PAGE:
Originally posted by somerandomuser
This is established science.
RF communication IS an established science. One I've got degrees in. I design this sort of thing. A neuron isn't going to be a real great radiator
of ELF due to it not being about 200 miles long. The efficiency of an RF antenna is very much related to how it matches the wavelength of the RF being
detected or radiated. In this case, the length you've got to work with is the length of an ion channel in a cell membrane. Pretty short, compared to
a radio wave that's going to be thousands of km long. As in, ain't happening.
Point me to the scientific articles - I read his magnum opus and stopped when I saw that he didn't have a clue about what he was writing about.
However, you're going to have a number of things to contend with here that are just basic physics. One, a cell isn't going to be a really great
receiver or radiator of ELF radio waves, just due to size discrepancy. Two, an ELF radio wave is really really BIG, mushy, and low energy. You can't
"focus" one, and it can't carry much in the way of data due to Nyquist limits. This makes it sort of painful to use in terms of "mind control" or
Originally posted by Bedlam
Again, interesting, but detection works upon pattern analysis, just like any form of BCI. ELF waves are not attenuated by brain matter, not even
several hundred meters of rock will attenuate it.
As for not generating ELF waves because, as you put it, "it takes more than that to produce propagating radio waves". I would refer you Maxwell's
equations and the scientific article referenced in Deepthought's work showing the detection of ELF waves emanating from a human.
Being a comm system designer, I'm pretty sure I know old Maxwell pretty well. Again, you're familiar with the copious amount of linkage you
generated, and having read "physics part 1", I didn't have the heart (or stomach) to go farther. Point me to the link containing his ELF wave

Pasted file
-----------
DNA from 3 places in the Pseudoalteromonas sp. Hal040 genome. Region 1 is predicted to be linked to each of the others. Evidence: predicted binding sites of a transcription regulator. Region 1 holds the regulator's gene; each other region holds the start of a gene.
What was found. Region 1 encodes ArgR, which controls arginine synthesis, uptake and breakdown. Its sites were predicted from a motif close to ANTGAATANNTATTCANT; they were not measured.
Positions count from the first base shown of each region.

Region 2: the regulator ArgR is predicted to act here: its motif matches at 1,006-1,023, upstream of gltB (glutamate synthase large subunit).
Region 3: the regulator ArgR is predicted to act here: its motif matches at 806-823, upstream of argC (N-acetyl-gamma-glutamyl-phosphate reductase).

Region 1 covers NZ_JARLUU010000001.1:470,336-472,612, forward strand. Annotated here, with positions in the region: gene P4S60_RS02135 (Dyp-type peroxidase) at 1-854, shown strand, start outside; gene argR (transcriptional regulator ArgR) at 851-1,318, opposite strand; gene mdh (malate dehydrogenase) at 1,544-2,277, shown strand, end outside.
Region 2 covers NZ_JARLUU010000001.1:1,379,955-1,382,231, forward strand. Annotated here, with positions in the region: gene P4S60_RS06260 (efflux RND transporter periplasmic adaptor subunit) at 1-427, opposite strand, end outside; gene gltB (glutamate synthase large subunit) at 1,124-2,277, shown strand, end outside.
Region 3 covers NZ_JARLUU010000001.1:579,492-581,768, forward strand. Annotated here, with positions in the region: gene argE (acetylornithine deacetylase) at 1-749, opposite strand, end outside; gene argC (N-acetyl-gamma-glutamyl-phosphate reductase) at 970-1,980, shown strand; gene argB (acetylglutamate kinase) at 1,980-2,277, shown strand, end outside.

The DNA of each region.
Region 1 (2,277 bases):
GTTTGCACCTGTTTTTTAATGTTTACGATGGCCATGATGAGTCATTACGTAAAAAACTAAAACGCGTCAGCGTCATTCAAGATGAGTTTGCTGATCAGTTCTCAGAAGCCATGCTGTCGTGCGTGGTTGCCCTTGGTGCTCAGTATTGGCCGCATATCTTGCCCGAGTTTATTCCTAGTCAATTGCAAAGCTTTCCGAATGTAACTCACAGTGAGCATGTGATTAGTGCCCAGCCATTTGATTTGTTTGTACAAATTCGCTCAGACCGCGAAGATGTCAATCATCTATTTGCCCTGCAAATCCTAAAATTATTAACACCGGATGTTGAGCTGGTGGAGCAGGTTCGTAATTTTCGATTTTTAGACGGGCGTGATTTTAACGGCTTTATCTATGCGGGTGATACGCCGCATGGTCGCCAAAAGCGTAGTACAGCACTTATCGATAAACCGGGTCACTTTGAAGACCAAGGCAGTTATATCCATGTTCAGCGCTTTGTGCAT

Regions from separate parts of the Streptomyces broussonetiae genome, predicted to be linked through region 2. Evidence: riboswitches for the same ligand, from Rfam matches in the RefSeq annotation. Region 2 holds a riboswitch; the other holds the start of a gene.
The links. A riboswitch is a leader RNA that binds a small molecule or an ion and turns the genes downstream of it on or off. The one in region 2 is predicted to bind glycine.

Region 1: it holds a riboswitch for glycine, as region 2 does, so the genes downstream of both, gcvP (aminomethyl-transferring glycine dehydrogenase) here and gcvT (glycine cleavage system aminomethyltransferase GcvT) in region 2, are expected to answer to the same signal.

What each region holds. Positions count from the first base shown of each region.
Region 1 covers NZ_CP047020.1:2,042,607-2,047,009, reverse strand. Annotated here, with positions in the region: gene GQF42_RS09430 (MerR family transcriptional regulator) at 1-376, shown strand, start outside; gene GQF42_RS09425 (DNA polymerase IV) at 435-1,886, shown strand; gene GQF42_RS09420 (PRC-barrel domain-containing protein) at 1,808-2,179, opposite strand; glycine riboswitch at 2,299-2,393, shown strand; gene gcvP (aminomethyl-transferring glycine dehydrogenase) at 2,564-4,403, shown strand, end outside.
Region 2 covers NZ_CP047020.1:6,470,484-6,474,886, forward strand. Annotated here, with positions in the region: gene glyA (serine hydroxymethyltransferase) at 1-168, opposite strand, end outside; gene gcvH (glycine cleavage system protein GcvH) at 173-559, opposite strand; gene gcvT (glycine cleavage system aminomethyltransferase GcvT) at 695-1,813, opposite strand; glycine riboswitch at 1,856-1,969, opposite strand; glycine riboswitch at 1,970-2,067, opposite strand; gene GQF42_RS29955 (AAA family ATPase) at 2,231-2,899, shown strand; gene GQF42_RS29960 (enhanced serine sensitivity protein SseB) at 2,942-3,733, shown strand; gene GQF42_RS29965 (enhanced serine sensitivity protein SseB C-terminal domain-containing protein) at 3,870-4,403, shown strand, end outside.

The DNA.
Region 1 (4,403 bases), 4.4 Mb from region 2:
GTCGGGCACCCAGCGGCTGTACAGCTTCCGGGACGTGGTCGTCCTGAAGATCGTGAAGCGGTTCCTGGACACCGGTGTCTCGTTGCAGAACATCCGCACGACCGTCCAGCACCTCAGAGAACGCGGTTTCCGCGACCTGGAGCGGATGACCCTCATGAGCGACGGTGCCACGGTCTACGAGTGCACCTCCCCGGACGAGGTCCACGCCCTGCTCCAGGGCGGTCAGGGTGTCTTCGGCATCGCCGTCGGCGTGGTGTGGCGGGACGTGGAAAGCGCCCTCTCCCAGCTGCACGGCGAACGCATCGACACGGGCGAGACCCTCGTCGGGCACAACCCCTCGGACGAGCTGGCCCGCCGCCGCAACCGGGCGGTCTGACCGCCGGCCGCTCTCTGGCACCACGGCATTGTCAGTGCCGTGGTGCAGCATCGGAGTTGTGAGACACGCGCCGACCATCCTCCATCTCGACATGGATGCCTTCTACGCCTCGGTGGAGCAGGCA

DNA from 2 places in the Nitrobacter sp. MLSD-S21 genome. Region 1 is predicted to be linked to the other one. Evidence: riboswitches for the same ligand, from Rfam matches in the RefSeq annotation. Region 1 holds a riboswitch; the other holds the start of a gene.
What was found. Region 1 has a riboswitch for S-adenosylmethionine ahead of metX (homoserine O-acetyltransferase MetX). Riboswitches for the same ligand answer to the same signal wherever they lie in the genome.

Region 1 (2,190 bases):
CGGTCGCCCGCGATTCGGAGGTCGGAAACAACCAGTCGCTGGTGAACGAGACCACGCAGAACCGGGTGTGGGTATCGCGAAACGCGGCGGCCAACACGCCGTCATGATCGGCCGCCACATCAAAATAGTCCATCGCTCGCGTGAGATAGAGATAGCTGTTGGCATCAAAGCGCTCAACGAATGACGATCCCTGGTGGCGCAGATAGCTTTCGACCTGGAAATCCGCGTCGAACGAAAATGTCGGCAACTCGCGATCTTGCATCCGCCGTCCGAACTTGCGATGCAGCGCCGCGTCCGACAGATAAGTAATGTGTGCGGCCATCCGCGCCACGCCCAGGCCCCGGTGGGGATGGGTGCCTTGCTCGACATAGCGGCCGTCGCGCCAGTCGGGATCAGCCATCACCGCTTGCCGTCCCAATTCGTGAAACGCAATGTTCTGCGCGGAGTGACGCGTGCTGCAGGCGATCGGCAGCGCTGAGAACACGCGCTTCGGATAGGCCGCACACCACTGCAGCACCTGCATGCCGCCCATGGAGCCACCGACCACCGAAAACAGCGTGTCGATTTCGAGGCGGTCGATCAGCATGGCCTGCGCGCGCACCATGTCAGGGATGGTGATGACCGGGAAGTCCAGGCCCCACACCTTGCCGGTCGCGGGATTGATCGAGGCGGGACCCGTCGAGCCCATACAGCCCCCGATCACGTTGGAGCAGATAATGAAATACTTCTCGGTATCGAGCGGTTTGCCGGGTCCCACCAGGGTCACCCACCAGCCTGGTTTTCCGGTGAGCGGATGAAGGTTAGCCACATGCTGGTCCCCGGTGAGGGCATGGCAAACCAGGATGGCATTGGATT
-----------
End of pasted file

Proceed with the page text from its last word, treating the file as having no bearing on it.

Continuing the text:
detector and I'll peruse it - but I'm not reading all of that, mainly because I'm pretty sure what I'll find. He's going to show that he's come
up with some barely functional means of detecting either the e field or h field, and then he's going to hand wave it with some obfuscatory terms and
say 'presto, and thus you can detect it from a satellite'. Only it doesn't work that way.
Yes, they do and he presented a scientific article showing that this is the case.
Not if he's calling in ELF as his magic cureall. Again, ELF is a really scaaary bugaboo, but it has no real capacity for carrying info due to Nyquist
limits, and it can't be targeted, due to the size of the wave.
Thanks for the reply, but you either failed to read the material, or you failed to understand it. Either way, not a single comment you have made has
Well, actually they all have. Point out the non-factual one. I'll wait.
Seriously, too, you should cite your counter-examples. No one, well, certainly not me, wants to read all that to ferret out the point you want to
make. I know that it's typical ATS to post a few dozen links and say "voila, go read all of this if you dare, meanwhile I'll make some posts that
vaguely refer to some information in there and you've got to dig through it all to discuss it" - it's a way of discouraging commentary. If I do go
read it all (blech) then your next move will be to say "No, I meant the OTHER reference he made" still without pointing out which specific one you
want to use as your exemplar.
In the meantime, I leave you with some specifics:
1) Nyquist criteria, in which you will discover that the bandwidth limit for conveying data over a radio wave is limited to less than 1/2 that of the
carrier, if you're using simple AM modulation, and really not much better if you're using multiple states per symbol such as QUAM. In the case of
ELF, which is going to be only a few dozen Hz to begin with, this is going to pretty much eliminate "thought transference" or whatnot.
2) Shannon's theorem, which tells you that Nyquist was being optimistic. If the channel's not perfect, it's more like 1/10 the carrier, which is
what Navy used to use for ELF data.
3) Resolution limits - in general you can't focus EM (including ELF) to less than a wavelength, and in reality it's worse due to diffraction
effects. Even if you had a parabolic dish a few tens of thousands of kilometers in diameter to focus your ELF, it's going to be a spot size in the
thousands of kilometers. Not neuron sized.